Motivate Children with Rewards
Children are motivated by rewards in an authoritative parenting style. However, they don’t dole out lavish gifts to kids. Rather than simply telling a child to behave, they use incentives to help them get back on track. To get rid of bad behavior, authoritative parents would give rewards for good behavior. Positive rewards for academic achievement are also common in authoritative families. Celebrating small achievements is also a form of reward. In most cases, it is based on following rules and instructions, but this can sometimes become a double-edged sword. The authoritative approach of positive reinforcement for positive behavior can be abused or misused, so be careful not to overdo it. It is up to the parents to determine when the child’s actions need a big reward or simple praise.
Allow Your Child to Decide on Little Things
In the authoritative style of parenting, we often give kids a sense of freedom of choice to a certain degree. Of course, a child will not be able to decide on big things, but empowering the child to decide on little things will go a long way. Freedom to decide on small matters that affect them directly is the best place to start. Start by letting them choose what they wear or what they want to eat, but remember to guide them in their choices, but give them the final say.
Freedom and Responsibility Go Hand in Hand
As you give them freedom, the authoritative parent will remind the children of responsibility and accountability. Slowly introduce the concept to kids to set them up for successful adult life. But make sure the child gets all your support, and you will be there to help them rise from failure.
If your child is having difficulties with something, you should develop a behavior management plan to assist your child in his or her efforts to become more independent in that situation. At first, give your child extra support, but watch out for signs that they are becoming more reliant on you to tell them what to do. Their level of self-sufficiency should gradually increase.
Making Mistakes is a Learning Opportunity
The authoritative parenting style would not embarrass kids for making mistakes. They help them identify how mistakes can be transformed into educational experiences. Authoritative parents will explain the mistakes to the kids and figure out how to fix them together. They would also encourage the children to create action plans to be better and avoid making the same mistakes.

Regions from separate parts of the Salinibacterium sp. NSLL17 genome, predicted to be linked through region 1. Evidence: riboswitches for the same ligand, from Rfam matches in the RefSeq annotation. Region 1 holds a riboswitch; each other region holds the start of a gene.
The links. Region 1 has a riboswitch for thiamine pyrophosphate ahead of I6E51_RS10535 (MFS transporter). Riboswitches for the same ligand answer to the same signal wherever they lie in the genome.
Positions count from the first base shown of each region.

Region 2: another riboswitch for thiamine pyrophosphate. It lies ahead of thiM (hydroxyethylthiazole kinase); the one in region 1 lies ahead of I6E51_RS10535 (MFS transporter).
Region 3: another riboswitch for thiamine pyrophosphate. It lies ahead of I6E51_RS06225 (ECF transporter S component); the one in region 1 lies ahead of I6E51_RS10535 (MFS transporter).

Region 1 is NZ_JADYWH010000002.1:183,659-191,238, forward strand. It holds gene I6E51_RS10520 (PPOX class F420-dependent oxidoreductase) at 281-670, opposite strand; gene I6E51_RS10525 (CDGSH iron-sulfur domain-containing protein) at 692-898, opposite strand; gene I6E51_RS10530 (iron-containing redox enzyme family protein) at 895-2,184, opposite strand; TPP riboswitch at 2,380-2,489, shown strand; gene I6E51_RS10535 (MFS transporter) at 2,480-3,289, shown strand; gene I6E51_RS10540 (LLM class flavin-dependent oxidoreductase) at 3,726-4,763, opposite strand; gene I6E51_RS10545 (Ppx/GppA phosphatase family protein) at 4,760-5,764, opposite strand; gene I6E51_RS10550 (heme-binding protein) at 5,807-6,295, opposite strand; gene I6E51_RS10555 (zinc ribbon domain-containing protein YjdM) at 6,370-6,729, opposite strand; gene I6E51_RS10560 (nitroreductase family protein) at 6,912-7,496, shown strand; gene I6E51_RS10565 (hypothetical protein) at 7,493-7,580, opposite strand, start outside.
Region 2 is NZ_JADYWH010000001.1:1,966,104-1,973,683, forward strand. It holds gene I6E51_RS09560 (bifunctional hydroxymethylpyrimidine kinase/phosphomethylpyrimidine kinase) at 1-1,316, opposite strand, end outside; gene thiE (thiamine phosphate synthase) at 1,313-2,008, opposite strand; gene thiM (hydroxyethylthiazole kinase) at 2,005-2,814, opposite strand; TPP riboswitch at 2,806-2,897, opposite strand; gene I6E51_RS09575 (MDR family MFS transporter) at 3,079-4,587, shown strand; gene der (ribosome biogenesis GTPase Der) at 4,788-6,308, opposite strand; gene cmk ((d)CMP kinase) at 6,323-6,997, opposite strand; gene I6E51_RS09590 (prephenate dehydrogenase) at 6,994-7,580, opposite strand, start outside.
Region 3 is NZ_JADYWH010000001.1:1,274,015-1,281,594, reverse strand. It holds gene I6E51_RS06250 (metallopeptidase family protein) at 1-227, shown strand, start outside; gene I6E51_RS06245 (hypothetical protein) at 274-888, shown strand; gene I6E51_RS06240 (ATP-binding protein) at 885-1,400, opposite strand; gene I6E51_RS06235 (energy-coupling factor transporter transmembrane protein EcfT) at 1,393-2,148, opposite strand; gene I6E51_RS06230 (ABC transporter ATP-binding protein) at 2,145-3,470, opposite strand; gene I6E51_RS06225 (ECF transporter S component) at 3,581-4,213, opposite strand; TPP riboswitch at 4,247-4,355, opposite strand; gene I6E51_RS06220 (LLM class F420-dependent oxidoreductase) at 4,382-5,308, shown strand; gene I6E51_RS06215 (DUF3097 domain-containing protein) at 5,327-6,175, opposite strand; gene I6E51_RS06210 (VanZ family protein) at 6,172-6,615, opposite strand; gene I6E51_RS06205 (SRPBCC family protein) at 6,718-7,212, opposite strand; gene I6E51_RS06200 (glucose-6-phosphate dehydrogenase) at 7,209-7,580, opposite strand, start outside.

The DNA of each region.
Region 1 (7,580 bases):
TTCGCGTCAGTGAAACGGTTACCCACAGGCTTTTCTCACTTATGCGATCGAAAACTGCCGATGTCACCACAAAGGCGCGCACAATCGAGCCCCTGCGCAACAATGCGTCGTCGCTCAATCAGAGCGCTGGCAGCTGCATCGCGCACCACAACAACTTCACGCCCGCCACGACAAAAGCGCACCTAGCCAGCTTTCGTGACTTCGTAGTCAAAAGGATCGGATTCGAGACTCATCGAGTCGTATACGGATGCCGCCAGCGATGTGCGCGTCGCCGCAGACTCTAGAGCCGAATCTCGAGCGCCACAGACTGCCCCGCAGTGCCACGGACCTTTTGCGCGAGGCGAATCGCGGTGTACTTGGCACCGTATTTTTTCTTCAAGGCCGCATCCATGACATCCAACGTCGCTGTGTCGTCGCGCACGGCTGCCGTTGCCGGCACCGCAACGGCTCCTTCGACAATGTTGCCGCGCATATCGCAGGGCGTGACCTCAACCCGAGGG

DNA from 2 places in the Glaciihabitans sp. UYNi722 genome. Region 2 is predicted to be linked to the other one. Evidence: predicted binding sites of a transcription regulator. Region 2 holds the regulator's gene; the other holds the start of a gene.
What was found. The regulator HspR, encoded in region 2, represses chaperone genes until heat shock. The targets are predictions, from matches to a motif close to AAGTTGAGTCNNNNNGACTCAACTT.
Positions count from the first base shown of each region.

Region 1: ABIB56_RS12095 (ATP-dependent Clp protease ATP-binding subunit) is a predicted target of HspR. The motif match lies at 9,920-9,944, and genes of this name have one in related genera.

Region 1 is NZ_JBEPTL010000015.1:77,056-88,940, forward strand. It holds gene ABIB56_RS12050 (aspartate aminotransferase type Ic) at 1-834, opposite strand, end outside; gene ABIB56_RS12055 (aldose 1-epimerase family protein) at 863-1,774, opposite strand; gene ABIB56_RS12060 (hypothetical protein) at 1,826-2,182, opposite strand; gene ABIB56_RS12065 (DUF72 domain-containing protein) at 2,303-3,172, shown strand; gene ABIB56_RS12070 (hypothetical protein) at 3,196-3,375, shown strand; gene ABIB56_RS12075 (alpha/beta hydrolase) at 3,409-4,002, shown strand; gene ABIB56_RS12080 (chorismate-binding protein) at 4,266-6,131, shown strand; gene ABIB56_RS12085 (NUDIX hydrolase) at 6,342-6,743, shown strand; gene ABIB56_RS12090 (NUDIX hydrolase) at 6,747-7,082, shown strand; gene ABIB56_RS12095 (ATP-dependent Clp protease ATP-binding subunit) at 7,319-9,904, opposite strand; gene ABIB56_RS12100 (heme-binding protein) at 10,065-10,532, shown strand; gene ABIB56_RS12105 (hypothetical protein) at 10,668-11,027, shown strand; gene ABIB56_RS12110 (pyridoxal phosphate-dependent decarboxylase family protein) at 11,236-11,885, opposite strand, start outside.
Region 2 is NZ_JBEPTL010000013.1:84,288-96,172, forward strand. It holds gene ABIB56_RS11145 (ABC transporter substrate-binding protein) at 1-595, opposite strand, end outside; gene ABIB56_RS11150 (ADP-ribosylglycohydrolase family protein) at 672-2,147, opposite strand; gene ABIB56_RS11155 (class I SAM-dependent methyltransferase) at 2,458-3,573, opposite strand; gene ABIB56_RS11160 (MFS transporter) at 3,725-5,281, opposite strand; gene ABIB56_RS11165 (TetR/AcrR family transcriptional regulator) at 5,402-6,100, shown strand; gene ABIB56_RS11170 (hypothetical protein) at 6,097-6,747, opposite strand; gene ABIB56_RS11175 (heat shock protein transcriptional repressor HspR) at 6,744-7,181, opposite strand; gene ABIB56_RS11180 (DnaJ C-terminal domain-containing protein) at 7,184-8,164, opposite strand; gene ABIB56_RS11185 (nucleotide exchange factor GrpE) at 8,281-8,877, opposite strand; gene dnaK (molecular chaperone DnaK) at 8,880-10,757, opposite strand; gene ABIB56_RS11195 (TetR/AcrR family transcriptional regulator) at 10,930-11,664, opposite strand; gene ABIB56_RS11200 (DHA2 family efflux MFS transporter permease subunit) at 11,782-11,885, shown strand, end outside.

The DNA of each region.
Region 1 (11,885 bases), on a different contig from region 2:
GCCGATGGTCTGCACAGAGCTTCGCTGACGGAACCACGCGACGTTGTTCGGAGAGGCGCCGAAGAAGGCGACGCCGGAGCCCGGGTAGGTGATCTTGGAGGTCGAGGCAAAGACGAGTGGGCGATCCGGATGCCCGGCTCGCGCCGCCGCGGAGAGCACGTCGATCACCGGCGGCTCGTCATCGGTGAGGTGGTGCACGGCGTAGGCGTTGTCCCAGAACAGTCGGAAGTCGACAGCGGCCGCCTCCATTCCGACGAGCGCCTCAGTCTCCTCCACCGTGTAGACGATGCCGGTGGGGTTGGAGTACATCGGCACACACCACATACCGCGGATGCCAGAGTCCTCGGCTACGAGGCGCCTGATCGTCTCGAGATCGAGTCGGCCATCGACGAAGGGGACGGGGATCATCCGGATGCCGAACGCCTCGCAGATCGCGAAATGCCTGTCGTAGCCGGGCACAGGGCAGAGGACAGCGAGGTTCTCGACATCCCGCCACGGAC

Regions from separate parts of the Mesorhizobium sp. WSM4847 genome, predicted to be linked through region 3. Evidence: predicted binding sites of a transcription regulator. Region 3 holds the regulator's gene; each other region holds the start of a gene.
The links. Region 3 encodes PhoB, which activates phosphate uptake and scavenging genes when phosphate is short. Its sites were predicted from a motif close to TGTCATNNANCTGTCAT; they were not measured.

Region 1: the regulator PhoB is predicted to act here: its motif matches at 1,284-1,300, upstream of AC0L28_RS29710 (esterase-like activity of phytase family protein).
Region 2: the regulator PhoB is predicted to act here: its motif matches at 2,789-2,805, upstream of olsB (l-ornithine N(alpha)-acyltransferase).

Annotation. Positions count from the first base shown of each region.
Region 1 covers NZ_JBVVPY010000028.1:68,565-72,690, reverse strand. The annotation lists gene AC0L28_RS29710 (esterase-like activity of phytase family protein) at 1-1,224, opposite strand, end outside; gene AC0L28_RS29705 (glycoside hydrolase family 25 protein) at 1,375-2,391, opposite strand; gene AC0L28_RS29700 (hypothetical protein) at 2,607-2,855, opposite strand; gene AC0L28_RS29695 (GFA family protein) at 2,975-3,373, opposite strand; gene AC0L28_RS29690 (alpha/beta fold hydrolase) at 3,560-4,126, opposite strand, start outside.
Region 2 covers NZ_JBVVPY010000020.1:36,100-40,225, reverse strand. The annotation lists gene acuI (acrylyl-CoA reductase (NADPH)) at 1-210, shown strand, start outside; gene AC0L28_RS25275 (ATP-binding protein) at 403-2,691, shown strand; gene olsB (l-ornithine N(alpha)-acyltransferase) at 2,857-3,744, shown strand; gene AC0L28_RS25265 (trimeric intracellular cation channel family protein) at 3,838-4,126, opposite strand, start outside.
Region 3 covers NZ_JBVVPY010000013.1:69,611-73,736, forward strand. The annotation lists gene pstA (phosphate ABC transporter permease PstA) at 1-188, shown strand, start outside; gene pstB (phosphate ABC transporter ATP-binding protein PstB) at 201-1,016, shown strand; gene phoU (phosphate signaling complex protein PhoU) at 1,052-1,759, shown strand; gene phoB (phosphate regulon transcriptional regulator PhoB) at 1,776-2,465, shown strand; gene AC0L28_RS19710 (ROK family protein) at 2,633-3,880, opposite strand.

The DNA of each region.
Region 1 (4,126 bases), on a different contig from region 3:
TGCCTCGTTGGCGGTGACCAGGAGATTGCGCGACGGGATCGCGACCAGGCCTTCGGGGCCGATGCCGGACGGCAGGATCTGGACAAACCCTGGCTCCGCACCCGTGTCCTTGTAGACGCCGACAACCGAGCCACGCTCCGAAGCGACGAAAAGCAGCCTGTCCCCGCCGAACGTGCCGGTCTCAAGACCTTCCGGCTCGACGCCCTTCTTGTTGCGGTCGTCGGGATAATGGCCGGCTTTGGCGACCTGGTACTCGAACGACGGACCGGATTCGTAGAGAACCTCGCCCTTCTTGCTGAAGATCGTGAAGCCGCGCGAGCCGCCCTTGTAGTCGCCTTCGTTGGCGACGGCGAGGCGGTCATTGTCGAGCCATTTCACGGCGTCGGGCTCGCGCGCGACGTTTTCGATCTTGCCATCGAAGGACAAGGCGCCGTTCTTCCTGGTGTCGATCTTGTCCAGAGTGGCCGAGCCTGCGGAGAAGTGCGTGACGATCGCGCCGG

Unintentionally breaking the rules and schedules is a frequent learning opportunity for small kids and can be very tiring for parents. But be patient; the more kids understand their mistakes, the more likely they are to form good character later on.
An authoritative parent is not concerned with controlling their children; rather, they want to teach them how to control themselves. Do not always calm your child when they are upset. Ensure that they understand how to calm their own emotions. Be patient with your children, and don’t nag them. Assist them in developing the responsibility to complete their own work. Establish a behavioral management plan that emphasizes life skills. A person’s ability to control their emotions, manage their anger, and develop self-discipline will serve them well throughout their life.
Parenting does not have a perfect formula. It is always said that it is not an easy task and it gets more challenging as your kids grow up. But getting to know your child’s needs and capabilities can help you learn how to be a better parent.
If you are interested in an authoritative style, try not to be too strict yet not too lenient. There’s always a balance between opposites. Practice gives them the chance to express their thoughts in front of you. Have regular discussions about their choices and needs to guide them.
Especially during their adolescence, they tend to trust others (including their friends) to listen to them, resulting in a bad influence and establishing a bad relationship with their parents.
Even on days when they misbehave, set aside a few minutes each day to offer your child your undivided attention. Spending quality time with your child can help them feel loved and accepted, which is essential for them to feel confident in who they are and what they are capable of.